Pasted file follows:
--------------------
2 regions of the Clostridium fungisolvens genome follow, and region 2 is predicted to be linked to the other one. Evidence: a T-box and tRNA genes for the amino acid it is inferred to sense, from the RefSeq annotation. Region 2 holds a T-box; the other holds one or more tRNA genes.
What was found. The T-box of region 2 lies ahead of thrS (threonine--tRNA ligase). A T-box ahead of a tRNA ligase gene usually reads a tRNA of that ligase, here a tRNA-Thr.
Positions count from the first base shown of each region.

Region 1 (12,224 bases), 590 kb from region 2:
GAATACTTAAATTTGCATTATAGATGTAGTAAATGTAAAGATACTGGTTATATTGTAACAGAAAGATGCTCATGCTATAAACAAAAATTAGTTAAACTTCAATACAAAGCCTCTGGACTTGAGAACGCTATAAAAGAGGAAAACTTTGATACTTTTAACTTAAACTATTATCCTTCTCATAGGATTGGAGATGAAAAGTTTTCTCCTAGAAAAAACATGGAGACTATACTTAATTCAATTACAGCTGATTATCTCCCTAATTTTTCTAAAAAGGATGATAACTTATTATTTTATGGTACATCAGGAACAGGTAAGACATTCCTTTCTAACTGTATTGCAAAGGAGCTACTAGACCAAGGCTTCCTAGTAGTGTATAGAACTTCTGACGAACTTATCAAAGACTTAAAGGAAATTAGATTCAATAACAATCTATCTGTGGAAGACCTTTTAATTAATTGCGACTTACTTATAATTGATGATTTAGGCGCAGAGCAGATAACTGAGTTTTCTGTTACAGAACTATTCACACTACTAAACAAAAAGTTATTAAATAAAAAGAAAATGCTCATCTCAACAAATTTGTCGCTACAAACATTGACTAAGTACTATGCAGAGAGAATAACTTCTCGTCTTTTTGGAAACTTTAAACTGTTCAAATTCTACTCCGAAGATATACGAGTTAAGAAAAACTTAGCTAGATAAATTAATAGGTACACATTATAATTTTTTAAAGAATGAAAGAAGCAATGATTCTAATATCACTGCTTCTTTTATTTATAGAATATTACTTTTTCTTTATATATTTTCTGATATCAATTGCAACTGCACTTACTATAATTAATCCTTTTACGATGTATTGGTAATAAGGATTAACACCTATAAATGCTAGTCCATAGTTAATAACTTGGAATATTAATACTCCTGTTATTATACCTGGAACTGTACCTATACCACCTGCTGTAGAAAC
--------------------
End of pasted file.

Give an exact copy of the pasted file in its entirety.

2 regions of the Clostridium fungisolvens genome follow, and region 2 is predicted to be linked to the other one. Evidence: a T-box and tRNA genes for the amino acid it is inferred to sense, from the RefSeq annotation. Region 2 holds a T-box; the other holds one or more tRNA genes.
What was found. The T-box of region 2 lies ahead of thrS (threonine--tRNA ligase). A T-box ahead of a tRNA ligase gene usually reads a tRNA of that ligase, here a tRNA-Thr.
Positions count from the first base shown of each region.

Region 1 (12,224 bases), 590 kb from region 2:
GAATACTTAAATTTGCATTATAGATGTAGTAAATGTAAAGATACTGGTTATATTGTAACAGAAAGATGCTCATGCTATAAACAAAAATTAGTTAAACTTCAATACAAAGCCTCTGGACTTGAGAACGCTATAAAAGAGGAAAACTTTGATACTTTTAACTTAAACTATTATCCTTCTCATAGGATTGGAGATGAAAAGTTTTCTCCTAGAAAAAACATGGAGACTATACTTAATTCAATTACAGCTGATTATCTCCCTAATTTTTCTAAAAAGGATGATAACTTATTATTTTATGGTACATCAGGAACAGGTAAGACATTCCTTTCTAACTGTATTGCAAAGGAGCTACTAGACCAAGGCTTCCTAGTAGTGTATAGAACTTCTGACGAACTTATCAAAGACTTAAAGGAAATTAGATTCAATAACAATCTATCTGTGGAAGACCTTTTAATTAATTGCGACTTACTTATAATTGATGATTTAGGCGCAGAGCAGATAACTGAGTTTTCTGTTACAGAACTATTCACACTACTAAACAAAAAGTTATTAAATAAAAAGAAAATGCTCATCTCAACAAATTTGTCGCTACAAACATTGACTAAGTACTATGCAGAGAGAATAACTTCTCGTCTTTTTGGAAACTTTAAACTGTTCAAATTCTACTCCGAAGATATACGAGTTAAGAAAAACTTAGCTAGATAAATTAATAGGTACACATTATAATTTTTTAAAGAATGAAAGAAGCAATGATTCTAATATCACTGCTTCTTTTATTTATAGAATATTACTTTTTCTTTATATATTTTCTGATATCAATTGCAACTGCACTTACTATAATTAATCCTTTTACGATGTATTGGTAATAAGGATTAACACCTATAAATGCTAGTCCATAGTTAATAACTTGGAATATTAATACTCCTGTTATTATACCTGGAACTGTACCTATACCACCTGCTGTAGAAAC